MakerBot Replicator – 2012
3D printers aren’t that new. As a concept, they’ve been around at least 1966 (which is when the original Star Trek turned up). As practical, affordable devices? We’re gonna argue that 2012 was the year that happened. Not for South Africans, so much, but certainly for the rest of the world. That was the year MakerBot’s $2,000 (R29,000 or so at today’s exchange rates) Replicator hit the market. You too could own a machine capable of painstakingly recreating a plastic doodad you coulda bought online for far less than the sum you just spent making it. Now? Now you can buy 3D printers at retail in SA.
Fujifilm X-Pro1 – 2012
If you take a look around today’s camera battlegrounds, those fields were first sown near the beginning of the decade. Fuji’s X-Pro1 was one of the first seeds, setting up what was to follow. Namely, a whole mess of retro-styled mirrorless cameras incorporating physical controls and in-built tech. This particular model arrived with a hybrid viewfinder system, letting users opt for either optical or electronic viewfinders. It wasn’t perfect but it was also launched seven years ago. Camera tech has leapt and bound in the intervening time. And, well, here we are — just about to jump into 2020 with both feet.
Fujifilm Instax Mini 8 – 2012
Since we’re on the subject, 2012 was also a prime year for retro camera tech. Proving the 70s (the 1970s, that is) never really went away, Fuji’s Instax Mini 8 launched that year. And it’s stuck around, proving popular even today — though you can also opt for an Instax Mini 9 now if you really want to. Basically low-tech back then, newer models (and various photo printers) are now available to those who don’t really see the artistry in ‘mistakes’. The film’s the same for all of it so, really, it’s just a case of whatever floats your goat.
Tesla Model S – 2012
Tesla’s not even in South Africa and we’re huge fans anyway. That’s saying something, for the brand and its tech. The Tesla Model S was first introduced to the world in 2012 and, honestly, we’d still buy one today if they were available here. And not just because they work as emergency boats in case of flash flooding. There have been better vehicles added to the lineup since but since we can’t have those yet either, we’re just going to keep pining for… well, for all of them.
LG OLED TVs – 2012
You might be used to seeing OLED TVs all over the place. That’s because of this past decade, during which LG opened the organic LED floodgates by introducing a commercial-sized OLED TV set. Sony had the first OLED TV back in 2007, but it’s wasn’t terribly large. LG’s innovation took a while to filter through to SA but it absolutely has. Now we can barely move for the bloody things. OLED is everywhere, from a smartphone screen to wristwatches to, yes, living rooms. And it really started here, in the decade that was.
Raspberry Pi – 2012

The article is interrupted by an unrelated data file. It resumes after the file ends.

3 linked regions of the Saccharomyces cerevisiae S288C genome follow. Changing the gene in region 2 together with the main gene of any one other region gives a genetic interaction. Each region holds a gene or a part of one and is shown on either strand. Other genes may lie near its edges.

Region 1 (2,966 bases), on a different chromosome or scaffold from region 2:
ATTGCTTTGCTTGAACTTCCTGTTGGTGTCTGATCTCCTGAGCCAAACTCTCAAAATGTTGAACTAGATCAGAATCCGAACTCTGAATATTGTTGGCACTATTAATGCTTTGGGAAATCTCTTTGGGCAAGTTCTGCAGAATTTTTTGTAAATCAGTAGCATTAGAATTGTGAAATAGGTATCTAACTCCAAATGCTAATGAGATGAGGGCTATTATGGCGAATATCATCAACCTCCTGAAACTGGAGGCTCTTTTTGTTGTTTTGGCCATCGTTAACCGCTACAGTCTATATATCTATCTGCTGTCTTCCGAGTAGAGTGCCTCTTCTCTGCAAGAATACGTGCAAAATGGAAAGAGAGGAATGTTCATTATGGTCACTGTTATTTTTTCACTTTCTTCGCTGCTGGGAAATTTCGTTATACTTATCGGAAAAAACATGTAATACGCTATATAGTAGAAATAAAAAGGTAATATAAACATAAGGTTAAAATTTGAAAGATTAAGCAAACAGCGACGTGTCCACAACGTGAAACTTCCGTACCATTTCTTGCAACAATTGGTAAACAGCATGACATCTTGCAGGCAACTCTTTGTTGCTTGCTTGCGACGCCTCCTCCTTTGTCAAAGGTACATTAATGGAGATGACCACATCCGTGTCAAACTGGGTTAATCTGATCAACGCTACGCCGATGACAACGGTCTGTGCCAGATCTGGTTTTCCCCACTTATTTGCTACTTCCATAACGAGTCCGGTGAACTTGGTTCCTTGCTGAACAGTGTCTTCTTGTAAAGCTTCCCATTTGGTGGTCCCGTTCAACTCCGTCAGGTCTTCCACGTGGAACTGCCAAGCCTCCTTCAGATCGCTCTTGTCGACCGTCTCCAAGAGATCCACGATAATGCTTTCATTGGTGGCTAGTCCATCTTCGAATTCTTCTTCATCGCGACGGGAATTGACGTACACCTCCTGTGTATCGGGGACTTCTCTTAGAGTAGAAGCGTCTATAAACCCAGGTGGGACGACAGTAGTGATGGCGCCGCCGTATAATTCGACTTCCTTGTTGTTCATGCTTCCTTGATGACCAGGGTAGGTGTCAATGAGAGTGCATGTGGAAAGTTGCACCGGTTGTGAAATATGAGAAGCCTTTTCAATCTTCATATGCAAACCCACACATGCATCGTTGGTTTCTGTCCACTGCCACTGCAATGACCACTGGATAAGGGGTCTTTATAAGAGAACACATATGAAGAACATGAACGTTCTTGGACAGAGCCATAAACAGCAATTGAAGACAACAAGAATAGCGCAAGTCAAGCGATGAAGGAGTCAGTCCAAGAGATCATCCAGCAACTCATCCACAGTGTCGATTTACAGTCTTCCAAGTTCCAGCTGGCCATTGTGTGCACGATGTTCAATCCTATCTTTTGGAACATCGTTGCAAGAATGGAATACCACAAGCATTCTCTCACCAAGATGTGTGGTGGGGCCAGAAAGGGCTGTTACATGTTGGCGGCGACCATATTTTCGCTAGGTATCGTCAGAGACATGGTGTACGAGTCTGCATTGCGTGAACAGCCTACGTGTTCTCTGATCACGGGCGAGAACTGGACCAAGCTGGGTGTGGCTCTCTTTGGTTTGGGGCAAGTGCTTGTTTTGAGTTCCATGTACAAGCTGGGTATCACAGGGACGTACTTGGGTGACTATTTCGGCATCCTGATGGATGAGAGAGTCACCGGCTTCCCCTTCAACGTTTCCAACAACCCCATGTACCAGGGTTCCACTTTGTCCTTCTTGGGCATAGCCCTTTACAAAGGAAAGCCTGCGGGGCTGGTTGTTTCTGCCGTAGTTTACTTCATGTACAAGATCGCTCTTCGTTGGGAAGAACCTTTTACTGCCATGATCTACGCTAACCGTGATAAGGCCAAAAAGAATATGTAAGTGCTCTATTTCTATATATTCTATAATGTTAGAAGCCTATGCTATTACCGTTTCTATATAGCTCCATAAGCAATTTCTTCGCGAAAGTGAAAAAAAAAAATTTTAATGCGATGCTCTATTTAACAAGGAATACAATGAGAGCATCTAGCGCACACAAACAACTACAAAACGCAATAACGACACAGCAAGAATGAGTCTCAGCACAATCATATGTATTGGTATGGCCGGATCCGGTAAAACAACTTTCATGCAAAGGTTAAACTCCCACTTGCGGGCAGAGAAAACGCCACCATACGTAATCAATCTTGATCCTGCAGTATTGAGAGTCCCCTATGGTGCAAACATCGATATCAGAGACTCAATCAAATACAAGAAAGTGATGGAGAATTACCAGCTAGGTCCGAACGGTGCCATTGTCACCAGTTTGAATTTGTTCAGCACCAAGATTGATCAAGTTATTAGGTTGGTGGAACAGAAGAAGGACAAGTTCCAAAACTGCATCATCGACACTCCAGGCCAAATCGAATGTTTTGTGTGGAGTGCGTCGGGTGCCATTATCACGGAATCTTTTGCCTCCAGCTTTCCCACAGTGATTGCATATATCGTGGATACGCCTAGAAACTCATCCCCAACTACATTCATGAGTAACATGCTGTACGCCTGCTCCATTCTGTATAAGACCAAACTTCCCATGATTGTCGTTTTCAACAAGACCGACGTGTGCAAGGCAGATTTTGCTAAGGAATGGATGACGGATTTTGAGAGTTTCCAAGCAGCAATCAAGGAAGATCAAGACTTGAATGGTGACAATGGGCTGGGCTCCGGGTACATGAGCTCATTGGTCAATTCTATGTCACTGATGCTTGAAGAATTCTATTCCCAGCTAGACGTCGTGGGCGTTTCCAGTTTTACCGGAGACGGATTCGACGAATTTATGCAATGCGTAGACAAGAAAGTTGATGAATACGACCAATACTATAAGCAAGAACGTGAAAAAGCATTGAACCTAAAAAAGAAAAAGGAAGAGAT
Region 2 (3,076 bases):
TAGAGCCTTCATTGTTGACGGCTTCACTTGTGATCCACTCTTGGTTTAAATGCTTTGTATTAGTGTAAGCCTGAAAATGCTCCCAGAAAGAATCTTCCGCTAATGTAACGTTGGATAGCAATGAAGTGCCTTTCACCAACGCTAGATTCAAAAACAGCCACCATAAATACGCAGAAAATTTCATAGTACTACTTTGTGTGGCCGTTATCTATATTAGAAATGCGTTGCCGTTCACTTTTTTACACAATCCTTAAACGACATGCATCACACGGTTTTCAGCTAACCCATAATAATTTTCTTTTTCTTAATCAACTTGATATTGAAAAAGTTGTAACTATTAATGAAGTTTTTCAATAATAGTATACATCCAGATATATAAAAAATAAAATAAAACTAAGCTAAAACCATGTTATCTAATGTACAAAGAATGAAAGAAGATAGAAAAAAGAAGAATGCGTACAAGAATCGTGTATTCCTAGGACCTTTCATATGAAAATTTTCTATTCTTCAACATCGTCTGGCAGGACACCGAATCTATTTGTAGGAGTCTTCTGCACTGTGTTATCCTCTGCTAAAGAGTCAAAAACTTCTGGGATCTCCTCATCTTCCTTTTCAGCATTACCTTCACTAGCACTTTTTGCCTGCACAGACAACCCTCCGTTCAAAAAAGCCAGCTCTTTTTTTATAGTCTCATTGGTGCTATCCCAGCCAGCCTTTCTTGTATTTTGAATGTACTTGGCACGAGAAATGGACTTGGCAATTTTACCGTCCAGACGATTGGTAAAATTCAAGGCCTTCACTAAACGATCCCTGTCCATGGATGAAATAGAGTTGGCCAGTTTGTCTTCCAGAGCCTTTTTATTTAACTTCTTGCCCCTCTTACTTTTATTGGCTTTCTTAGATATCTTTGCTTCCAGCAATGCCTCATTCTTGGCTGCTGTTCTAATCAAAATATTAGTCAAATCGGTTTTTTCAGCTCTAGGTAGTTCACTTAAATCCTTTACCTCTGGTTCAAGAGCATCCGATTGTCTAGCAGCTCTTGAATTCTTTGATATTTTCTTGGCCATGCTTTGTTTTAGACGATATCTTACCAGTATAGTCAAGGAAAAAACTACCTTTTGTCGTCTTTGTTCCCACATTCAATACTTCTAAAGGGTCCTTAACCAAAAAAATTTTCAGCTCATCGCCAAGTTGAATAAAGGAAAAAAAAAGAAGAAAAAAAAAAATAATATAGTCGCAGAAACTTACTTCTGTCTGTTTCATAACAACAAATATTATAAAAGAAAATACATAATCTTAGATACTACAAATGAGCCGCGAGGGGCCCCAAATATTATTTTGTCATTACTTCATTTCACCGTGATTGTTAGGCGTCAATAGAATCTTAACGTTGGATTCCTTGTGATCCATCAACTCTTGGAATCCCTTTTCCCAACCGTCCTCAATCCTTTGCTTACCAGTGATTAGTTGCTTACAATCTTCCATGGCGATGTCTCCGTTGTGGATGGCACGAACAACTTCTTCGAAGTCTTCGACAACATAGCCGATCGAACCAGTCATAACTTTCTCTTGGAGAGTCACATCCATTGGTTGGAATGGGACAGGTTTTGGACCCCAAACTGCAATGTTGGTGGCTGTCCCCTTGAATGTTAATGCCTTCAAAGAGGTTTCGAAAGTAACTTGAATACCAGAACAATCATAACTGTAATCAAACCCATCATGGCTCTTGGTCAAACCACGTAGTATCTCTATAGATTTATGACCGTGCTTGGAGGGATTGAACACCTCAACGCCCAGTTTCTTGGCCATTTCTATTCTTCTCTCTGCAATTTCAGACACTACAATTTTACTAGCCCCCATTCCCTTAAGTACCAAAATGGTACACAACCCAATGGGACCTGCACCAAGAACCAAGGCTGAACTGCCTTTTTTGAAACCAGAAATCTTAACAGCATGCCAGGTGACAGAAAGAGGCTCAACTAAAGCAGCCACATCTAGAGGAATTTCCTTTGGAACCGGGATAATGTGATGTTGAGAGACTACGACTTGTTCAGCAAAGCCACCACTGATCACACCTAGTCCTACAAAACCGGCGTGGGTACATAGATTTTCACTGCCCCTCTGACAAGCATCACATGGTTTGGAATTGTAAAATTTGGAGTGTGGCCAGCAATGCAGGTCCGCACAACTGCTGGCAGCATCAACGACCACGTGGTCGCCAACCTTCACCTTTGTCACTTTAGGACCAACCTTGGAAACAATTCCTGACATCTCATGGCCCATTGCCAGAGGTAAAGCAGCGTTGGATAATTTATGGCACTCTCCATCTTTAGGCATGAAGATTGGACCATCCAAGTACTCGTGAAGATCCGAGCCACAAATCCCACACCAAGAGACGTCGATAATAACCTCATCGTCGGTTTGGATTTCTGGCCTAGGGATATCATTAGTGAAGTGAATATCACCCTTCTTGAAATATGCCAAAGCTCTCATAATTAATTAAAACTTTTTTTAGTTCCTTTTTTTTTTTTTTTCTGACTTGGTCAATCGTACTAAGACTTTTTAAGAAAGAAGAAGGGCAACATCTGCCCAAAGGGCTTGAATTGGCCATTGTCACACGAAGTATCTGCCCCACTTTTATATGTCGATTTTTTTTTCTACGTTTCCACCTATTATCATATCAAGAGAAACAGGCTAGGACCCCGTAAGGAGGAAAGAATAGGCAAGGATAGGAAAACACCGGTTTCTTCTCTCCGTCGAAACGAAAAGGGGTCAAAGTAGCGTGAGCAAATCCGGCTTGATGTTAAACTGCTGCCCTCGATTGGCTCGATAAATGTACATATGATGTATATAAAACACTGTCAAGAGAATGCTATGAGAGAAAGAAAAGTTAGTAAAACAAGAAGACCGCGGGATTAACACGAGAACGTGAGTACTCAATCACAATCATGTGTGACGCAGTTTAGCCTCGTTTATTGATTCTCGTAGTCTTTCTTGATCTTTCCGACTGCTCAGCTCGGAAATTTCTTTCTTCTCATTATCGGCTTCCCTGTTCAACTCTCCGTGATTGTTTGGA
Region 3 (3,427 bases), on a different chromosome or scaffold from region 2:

Some things spawn from strange places. The Raspberry Pi was intended as a teaching aid in the UK, to allow for the learning of coding and computing skills using very little money. The internet had other ideas. The initial batches sold out immediately as the world tried to buy up every one of the pocket-sized PCs. Stocks have been increased since but its popularity hasn’t really waned. Now you can pick up a teeny little mobo, CPU, RAM, with wireless modules and connectivity for the price of a pair of cheap-ish running shoes. You’ve still got to figure out what to do with it but since you can make anything from a media PC to a robot to an actual satellite, it’s earned its place on this list.
DJI Phantom – 2013
Drones used to be a lot more mysterious. Before the Mavic came along and did everything for you, the Phantom was the drone to own. And, to give you an idea of how spoiled we are with our gimbals and 4K cameras, back in the day you had to supply your own camera. Yup, you were strapping a GoPro in and hoping to get your shots done within your ten-minute flight window before having to swap out batteries and get into position for the next shot. The Phantom spawned a long line of other drones in the family, right up until 2016. Now, though, it’s Mavic all the way for drone pilots. Or you could opt for something a little bigger if you have your pilot’s license and some very expensive camera kit.
Boston Dynamics Atlas – 2013
We’ve been waking Atlas play for a long time. Boston Dynamics’ bipedal robot doesn’t have the cutesy appeal of its Cheetah or lil robo-doggos but we’ve seen Atlas progress from pacing in a laboratory treadmill to running about (while tethered) to being kicked about to… well, to doing parkour and gymnastics. He’s also gone for a jog or two outside in the interim. Why’s all this important? Well, bipedal is perhaps the most difficult mode of operation for a robot. If Atlas has come this far, how effective are those quadrupeds and spider bots really?
Google Glass – 2013
Where were you when the word Glasshole was invented? That’s the derogatory name given to users of Google’s Glass, a now largely defunct commercial product that lives on in the search company’s Enterprise edition. The concept remains an attractive one — an augmented reality headset not dissimilar to a Scouter from Dragon Ball Z. It was supposed to give us all broader access to a connected world, without having to resort to silly little things like interfaces. The idea failed because we’re a couple of tech-trees short of a Minority Report-like future where you can control virtual worlds by waving your hands and speaking to a teeny computer. Still…
Fitbit Flex – 2013
Fitness trackers have come a long way in not much time at all. The one that started it all, for the Stuff team at least, was 2013’s Fitbit Flex, a nondescript little wrist-based tracker consisting of an ovoid bit of plastic with a few LEDs and a proprietary charger. The trackers have become more complex, leading to smartwatches, hybrid devices and hyper-specific trackers as well, but the proprietary chargers? Yeah, those seem to have stuck around. If only they wouldn’t change the damned thing every time a new range lands, you know?
Nokia Lumia 1020 – 2013
You might remember this one — before Nokia’s Microsoft partnership blew up in the company’s face, taking the brand down with it (for a while), we had the Lumia 1020. Most notably seen in yellow, the slick Windows Phone 8-toting hardware had something very unusual in its specs list — a 41MP camera. It had a bunch of other cool features too, including some not-that-bad specs, but it was the camera that made this one stand out. Unless you had the yellow one, then it also stood out cos of that.